If you know your students well, then your classroom will run much smoother, and helping students understand will be easier. When we take the time to get to know our students, it really pays off in the end. It’s very much like classroom management: If you take the time in the beginning – really take the time – it’s all worth it and saves you time in the long run.
Yes, we cannot get to know everything about our students in one day or even in a week, but we can learn a large bulk of it with these 10 ideas below to help you get started. As the school year progresses, you’ll continue to learn more about your sweetums. (And, of course, they are in no particular order.)
Get To Know Your Students with These 10 Ideas
1.) One-to-one conferring. I like to sit down with my students one-to-one at least once a week and just talk. We set goals for the week and discuss anything the student feels they need to work on. It’s our chance to discuss things they felt they did well and things they really want to work on. Then, throughout the week I can help him or her with those goals and check in. It’s a great way for me to show my students that I’m definitely here to encourage and cheer them on! (Plus, they are getting that individual attention they need!) I list out my students and divide them up by the day. Then, I try to make sure throughout that day that I get to them at some point.
2.) POW/WOW Meetings. Once a week we have a pow and a wow meeting. Students sit in a circle and take turns (just move around the circle) telling their pow (something that makes them sad) and their wow (something that was wow – awesome). Everyone just listens. Sometimes I allow the students to ask for advice, but if we are short on time, then we just listen and go on to the next student. Students are allowed to say pass if they don’t want to share. In the beginning, you get a lot of “passes” and even “I have a wow but no pow.” That’s fine. (This is NOT related to the American Indian dance. I learned it from a veteran teacher in my first year of teaching. I’m not sure why it is called that, but it’s not meant to offend anyone and would gladly call it another name.)
3.) Observation. You can learn a lot about students through simple observation. On the first day of school, I take note of who they talk to most, so I know who they are friends with, I take note if they read often, I take note of how they spend their time, etc. Observation is an amazing way to learn about people – all people.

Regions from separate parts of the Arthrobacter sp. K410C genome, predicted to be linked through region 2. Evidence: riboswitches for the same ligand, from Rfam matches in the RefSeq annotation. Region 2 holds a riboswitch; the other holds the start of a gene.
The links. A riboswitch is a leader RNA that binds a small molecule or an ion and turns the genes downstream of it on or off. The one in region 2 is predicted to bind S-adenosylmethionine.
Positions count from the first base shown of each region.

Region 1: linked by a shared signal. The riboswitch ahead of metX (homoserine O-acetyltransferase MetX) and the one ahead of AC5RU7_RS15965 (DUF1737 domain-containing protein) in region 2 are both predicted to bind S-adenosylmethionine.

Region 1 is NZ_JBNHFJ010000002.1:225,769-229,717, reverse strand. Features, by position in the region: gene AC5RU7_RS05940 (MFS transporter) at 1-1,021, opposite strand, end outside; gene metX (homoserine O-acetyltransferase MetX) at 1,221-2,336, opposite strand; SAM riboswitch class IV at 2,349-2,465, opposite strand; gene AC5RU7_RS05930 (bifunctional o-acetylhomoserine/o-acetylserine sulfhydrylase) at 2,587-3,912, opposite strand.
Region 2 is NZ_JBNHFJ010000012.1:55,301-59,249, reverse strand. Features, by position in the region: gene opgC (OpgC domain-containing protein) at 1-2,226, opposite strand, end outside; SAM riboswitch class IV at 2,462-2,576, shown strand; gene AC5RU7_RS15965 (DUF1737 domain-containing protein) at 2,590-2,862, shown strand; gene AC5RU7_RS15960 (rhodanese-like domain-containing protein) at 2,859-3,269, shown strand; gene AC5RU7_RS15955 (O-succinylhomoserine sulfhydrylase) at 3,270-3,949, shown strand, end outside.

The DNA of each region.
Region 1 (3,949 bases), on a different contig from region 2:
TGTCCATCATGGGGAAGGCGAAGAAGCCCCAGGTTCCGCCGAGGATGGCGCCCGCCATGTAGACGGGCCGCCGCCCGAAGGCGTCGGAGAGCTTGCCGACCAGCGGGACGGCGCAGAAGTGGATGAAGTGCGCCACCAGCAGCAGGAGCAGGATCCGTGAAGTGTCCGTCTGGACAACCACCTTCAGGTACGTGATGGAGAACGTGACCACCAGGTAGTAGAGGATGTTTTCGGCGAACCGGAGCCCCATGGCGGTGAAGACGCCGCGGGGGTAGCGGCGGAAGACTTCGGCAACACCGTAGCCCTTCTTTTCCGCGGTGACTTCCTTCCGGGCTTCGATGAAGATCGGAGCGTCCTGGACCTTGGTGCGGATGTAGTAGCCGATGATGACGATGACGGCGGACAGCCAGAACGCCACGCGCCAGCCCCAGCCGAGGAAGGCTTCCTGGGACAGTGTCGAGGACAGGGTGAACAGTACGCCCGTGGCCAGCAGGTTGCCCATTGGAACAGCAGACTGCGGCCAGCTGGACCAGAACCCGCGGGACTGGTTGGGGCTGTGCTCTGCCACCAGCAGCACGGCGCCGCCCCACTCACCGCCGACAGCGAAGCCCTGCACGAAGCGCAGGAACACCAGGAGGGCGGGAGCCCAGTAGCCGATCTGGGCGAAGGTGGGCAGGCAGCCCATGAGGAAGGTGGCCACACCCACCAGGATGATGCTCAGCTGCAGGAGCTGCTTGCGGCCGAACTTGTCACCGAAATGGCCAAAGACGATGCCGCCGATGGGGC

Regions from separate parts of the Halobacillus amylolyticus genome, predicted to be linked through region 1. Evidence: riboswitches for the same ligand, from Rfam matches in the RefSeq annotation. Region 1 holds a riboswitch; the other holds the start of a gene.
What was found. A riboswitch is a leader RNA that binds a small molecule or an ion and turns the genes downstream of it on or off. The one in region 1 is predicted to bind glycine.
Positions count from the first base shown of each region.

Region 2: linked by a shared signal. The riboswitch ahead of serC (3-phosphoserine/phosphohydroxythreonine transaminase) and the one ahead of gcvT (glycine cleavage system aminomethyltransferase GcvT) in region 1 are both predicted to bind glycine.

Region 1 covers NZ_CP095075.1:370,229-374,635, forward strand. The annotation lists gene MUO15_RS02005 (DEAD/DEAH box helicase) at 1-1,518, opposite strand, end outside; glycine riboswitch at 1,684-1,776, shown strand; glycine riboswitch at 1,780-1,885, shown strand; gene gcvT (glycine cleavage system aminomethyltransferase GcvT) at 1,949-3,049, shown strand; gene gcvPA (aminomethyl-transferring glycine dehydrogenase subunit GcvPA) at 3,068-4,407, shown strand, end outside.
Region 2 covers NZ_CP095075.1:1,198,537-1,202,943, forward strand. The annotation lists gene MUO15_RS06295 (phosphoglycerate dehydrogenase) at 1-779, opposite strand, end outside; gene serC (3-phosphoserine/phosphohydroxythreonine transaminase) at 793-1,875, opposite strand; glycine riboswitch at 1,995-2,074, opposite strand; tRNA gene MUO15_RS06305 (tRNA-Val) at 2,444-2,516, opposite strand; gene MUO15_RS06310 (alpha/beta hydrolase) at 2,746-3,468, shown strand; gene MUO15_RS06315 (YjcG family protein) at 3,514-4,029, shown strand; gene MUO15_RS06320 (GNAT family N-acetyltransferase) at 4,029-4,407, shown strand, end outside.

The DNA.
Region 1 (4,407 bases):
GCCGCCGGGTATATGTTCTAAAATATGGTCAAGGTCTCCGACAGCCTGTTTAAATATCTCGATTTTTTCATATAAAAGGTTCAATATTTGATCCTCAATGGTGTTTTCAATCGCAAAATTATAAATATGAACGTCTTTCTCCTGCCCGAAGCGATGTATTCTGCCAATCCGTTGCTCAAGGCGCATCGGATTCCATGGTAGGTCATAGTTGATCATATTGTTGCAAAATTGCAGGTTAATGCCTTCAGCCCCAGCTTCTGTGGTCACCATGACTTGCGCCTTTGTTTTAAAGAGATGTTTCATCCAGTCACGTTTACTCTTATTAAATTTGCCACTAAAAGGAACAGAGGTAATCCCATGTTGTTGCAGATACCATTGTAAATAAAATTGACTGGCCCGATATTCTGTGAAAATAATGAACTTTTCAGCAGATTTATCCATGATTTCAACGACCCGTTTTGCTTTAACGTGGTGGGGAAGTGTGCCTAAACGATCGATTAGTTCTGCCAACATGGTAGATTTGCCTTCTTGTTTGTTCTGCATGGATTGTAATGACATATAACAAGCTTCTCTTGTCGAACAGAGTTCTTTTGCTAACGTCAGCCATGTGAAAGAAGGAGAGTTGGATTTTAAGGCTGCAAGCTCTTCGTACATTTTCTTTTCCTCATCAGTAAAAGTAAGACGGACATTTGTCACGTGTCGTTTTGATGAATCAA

4.) An Inventory or a Survey. At the beginning of the year, I always provide my students with an inventory on the first day to find out more about their likes and dislikes, thoughts and viewpoints. It’s a great way to get to know your students – straight from the horse’s mouth! I have attached my inventory for you below. Click here to get it for free! There is also a learning inventory attached based on Gardner’s Multiple Intelligences.
5.) The Parents. You can learn a lot about your students from the parents. Just like number four above, I always ask the parents for their input. I provide them also with a survey to fill out. I provide that on the night of the open house. It’s included in the download above. You don’t have to do these forms at the beginning of the school year – you can do them at any time.
6.) Writing Activities. I like to include a lot of writing activities that involve personal responses or personal narratives. These can be in the form of written papers, personal reflections, quick writes, or even just written responses. I have had students write to me in their journal, and I have responded. Sometimes that is the best way to get a student who is feeling very shy to feel most comfortable with sharing.
7.) Have Lunch Together. One way that you could easily get to know your students is by having lunch together. This could be in the form of once in a while heading to the cafeteria and eating at the lunch table with your entire class or just inviting a few students to eat in the classroom with you. Either way, you can get to know your students, and they will get a huge kick out of it!
8.) Actively Listen. I like to ask a lot of questions – but then you have to make sure you are listening carefully, not only to the message they are saying but also to the message they are not saying. Sometimes kids are speaking with hidden messages. You have to read body language and really listen. I also listen to conversations between them and their friends. Sometimes that is how you can find out things that are bothering them, but they don’t tell you. It’s not eavesdropping – it’s caring.
9.) Community Building Activities. These are often done at the beginning of the year and then no more. They can be done throughout the year. Little games, icebreakers and community building activities are great ways to see your students interact in ways they are more comfortable with and in problem-solving mode.
10.) Outside of School. I do dare say it. I know you are already committed to so much, and if your district is like mine, then you already have to commit to a certain number of activities outside of school hours, such as math night or whatever, but really, you’ll be amazed how simple and impactful that is on a child. It’s also a way to see a child in their own environment. I used to always say, “My child is a different person at home than at school.” Just consider it… There’s no law that says you have to…
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